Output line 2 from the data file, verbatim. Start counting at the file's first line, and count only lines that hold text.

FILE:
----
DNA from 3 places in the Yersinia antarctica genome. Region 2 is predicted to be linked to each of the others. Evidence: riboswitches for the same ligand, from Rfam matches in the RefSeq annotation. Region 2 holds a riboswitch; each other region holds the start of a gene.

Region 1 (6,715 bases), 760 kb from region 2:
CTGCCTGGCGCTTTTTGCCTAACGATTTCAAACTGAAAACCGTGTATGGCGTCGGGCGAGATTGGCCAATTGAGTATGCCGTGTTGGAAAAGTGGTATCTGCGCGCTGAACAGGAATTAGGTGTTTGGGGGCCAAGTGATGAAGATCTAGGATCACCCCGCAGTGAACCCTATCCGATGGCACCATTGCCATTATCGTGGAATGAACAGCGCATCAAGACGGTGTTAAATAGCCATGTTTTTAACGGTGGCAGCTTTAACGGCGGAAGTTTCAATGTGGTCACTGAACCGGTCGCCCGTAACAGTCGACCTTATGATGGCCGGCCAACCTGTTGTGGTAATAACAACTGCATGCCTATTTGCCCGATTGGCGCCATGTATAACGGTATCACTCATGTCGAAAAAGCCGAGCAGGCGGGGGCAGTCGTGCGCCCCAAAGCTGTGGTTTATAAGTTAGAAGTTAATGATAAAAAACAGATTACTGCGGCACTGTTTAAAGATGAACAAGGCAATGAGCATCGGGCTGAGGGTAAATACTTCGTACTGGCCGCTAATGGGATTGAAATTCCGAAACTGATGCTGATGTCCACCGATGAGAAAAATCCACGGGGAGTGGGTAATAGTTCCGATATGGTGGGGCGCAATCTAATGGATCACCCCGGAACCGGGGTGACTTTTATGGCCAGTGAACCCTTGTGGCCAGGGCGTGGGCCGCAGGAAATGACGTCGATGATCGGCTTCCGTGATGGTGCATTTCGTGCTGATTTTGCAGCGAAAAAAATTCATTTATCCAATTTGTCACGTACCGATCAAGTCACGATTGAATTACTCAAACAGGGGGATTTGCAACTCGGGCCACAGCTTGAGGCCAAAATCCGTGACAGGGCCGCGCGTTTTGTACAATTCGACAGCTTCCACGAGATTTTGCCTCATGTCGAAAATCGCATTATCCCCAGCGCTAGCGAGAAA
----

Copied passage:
Region 1 (6,715 bases), 760 kb from region 2: